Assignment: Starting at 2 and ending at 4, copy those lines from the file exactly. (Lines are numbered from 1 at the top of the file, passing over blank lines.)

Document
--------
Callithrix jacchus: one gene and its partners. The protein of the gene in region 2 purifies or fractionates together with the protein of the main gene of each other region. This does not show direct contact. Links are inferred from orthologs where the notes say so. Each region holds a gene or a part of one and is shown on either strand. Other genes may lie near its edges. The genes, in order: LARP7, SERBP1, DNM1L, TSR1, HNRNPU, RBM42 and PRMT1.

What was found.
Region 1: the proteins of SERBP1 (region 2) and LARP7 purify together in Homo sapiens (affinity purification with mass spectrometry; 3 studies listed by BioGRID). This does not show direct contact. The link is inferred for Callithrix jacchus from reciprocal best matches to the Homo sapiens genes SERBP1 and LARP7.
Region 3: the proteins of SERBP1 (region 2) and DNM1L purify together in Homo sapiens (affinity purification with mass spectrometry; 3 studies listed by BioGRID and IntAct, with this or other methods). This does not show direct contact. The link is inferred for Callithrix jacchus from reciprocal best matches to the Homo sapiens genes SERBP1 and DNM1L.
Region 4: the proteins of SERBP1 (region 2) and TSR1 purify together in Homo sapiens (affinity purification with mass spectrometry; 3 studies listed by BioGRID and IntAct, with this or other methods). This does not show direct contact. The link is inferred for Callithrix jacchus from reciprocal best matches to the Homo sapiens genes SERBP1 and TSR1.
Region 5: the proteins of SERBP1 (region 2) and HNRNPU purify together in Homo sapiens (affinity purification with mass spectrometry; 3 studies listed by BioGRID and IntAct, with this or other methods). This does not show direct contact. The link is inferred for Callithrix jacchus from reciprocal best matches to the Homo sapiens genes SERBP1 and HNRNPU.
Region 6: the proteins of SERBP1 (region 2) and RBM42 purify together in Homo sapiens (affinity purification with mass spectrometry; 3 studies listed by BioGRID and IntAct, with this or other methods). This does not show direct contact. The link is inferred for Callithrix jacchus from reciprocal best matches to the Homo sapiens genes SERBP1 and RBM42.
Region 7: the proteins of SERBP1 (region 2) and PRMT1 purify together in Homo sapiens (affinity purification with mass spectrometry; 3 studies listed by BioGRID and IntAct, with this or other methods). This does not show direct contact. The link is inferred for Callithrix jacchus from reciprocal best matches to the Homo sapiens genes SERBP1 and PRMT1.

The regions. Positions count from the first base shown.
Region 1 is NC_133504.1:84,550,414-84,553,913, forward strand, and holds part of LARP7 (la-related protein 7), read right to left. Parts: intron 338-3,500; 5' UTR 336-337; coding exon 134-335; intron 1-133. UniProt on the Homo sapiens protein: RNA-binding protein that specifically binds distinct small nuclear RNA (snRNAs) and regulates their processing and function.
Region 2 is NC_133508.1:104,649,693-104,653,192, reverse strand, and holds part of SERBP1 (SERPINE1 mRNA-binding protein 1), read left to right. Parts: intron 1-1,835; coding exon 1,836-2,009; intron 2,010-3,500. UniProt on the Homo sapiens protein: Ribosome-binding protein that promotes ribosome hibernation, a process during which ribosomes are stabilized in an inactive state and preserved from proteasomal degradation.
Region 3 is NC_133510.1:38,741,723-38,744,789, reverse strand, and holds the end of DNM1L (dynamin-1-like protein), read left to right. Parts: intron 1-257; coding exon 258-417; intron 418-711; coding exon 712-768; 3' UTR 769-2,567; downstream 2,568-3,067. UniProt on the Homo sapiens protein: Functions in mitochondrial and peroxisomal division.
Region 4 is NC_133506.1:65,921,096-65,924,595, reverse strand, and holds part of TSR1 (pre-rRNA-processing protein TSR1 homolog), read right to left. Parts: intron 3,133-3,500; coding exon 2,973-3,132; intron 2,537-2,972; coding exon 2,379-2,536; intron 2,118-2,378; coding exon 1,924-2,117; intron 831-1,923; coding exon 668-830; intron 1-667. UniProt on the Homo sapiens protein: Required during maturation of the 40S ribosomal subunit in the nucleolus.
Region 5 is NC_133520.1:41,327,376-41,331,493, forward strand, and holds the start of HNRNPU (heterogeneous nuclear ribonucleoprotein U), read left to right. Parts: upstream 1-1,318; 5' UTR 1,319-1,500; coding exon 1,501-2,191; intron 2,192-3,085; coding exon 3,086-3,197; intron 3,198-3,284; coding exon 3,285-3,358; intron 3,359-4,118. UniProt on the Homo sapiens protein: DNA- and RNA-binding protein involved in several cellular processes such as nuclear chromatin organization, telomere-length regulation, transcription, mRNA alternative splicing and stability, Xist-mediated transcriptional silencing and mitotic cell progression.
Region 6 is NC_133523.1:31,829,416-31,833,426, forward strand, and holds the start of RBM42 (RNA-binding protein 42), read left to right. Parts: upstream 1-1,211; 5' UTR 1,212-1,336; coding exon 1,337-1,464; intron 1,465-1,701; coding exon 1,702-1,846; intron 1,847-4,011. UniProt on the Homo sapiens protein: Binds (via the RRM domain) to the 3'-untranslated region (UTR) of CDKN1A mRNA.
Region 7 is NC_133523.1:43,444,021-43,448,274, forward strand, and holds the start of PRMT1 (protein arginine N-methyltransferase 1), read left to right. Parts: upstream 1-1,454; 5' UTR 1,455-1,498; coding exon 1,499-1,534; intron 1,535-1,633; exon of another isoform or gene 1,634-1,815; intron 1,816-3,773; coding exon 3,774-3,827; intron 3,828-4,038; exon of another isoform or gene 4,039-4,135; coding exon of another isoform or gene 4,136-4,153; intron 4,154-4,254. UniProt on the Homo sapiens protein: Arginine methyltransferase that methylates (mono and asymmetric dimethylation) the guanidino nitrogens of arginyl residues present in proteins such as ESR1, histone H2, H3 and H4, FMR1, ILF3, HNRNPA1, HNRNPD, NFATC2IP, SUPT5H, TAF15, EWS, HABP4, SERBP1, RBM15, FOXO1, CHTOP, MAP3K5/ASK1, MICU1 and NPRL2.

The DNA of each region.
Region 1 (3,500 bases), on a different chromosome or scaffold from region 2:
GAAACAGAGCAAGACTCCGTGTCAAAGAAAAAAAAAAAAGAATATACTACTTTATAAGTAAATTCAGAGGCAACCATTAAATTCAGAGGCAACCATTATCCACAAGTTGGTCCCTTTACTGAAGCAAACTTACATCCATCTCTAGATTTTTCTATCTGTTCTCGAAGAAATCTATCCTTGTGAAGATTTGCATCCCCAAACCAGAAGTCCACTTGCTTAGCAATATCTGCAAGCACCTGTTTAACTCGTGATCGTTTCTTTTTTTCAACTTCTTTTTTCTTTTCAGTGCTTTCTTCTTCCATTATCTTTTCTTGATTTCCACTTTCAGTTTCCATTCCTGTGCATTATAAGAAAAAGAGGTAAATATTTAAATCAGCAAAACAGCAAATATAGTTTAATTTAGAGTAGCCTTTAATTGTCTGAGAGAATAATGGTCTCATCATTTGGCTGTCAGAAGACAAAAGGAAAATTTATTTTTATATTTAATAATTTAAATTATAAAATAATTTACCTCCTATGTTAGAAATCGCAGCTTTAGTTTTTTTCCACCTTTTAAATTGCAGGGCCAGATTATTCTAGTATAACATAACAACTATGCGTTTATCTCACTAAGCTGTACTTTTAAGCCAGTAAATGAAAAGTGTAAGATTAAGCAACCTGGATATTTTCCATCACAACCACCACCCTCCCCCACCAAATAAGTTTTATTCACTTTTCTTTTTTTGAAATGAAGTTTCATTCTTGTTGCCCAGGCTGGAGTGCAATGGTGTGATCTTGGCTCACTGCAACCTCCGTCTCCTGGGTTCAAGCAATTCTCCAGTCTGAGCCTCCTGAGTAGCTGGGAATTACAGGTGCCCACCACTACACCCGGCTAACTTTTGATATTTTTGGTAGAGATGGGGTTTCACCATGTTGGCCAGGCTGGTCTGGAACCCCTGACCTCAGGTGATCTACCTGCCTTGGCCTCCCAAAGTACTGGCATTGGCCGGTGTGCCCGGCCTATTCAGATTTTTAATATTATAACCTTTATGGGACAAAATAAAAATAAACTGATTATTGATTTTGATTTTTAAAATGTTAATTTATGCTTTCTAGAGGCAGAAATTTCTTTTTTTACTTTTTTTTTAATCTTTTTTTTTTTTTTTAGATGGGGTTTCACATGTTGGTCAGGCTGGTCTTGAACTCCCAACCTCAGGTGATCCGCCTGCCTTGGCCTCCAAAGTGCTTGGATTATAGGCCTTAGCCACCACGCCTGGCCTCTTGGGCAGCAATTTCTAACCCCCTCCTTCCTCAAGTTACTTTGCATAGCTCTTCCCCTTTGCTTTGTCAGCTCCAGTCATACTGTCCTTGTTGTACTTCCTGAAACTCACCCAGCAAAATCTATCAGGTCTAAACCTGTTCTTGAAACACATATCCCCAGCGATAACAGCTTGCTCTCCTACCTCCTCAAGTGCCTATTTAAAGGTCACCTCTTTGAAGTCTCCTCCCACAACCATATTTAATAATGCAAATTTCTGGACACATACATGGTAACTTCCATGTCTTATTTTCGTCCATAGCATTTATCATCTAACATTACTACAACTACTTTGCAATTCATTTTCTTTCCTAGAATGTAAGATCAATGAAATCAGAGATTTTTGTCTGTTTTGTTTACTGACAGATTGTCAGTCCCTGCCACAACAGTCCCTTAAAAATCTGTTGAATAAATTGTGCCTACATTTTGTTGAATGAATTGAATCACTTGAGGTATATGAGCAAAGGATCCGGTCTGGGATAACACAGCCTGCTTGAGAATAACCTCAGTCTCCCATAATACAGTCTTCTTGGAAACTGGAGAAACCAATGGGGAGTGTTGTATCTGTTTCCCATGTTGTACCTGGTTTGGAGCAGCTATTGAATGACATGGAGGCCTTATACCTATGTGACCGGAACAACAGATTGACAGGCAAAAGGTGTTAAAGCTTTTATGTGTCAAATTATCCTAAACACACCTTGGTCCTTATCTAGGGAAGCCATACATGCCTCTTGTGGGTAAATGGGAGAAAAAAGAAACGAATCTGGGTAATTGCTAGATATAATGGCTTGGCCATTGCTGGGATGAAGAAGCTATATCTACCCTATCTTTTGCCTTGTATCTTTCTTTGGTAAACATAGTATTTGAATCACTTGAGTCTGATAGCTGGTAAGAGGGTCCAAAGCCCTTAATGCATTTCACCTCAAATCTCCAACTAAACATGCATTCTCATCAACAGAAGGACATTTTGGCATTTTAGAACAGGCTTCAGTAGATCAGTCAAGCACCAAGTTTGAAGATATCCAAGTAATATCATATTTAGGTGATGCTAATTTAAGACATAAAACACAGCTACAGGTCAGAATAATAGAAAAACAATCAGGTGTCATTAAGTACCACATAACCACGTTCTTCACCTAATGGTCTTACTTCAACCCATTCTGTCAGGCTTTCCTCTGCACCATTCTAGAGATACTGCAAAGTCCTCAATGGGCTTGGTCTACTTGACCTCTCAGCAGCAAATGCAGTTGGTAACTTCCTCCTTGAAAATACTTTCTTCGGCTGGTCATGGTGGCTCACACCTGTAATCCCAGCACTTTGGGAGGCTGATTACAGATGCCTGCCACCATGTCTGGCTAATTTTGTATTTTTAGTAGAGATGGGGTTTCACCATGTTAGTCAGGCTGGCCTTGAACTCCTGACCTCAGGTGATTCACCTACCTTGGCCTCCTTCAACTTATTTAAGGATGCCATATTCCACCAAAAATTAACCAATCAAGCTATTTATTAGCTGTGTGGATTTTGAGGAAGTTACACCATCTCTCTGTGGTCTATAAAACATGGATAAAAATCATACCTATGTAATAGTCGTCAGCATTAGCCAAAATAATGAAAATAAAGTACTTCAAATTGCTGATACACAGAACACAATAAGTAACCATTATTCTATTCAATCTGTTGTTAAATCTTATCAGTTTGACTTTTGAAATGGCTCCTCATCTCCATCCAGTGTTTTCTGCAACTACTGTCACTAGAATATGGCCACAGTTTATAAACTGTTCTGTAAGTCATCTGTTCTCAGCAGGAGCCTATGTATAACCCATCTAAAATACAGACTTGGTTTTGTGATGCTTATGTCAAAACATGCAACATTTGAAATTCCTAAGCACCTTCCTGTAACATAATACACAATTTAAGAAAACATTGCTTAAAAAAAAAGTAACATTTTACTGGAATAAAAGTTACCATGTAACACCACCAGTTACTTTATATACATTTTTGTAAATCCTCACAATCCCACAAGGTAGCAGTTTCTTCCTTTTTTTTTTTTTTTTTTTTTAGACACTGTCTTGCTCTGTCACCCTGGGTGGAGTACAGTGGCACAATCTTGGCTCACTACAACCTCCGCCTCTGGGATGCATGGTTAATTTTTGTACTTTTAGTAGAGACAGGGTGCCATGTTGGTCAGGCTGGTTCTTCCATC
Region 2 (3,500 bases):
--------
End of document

What was found.
Region 1: the proteins of SERBP1 (region 2) and LARP7 purify together in Homo sapiens (affinity purification with mass spectrometry; 3 studies listed by BioGRID). This does not show direct contact. The link is inferred for Callithrix jacchus from reciprocal best matches to the Homo sapiens genes SERBP1 and LARP7.
Region 3: the proteins of SERBP1 (region 2) and DNM1L purify together in Homo sapiens (affinity purification with mass spectrometry; 3 studies listed by BioGRID and IntAct, with this or other methods). This does not show direct contact. The link is inferred for Callithrix jacchus from reciprocal best matches to the Homo sapiens genes SERBP1 and DNM1L.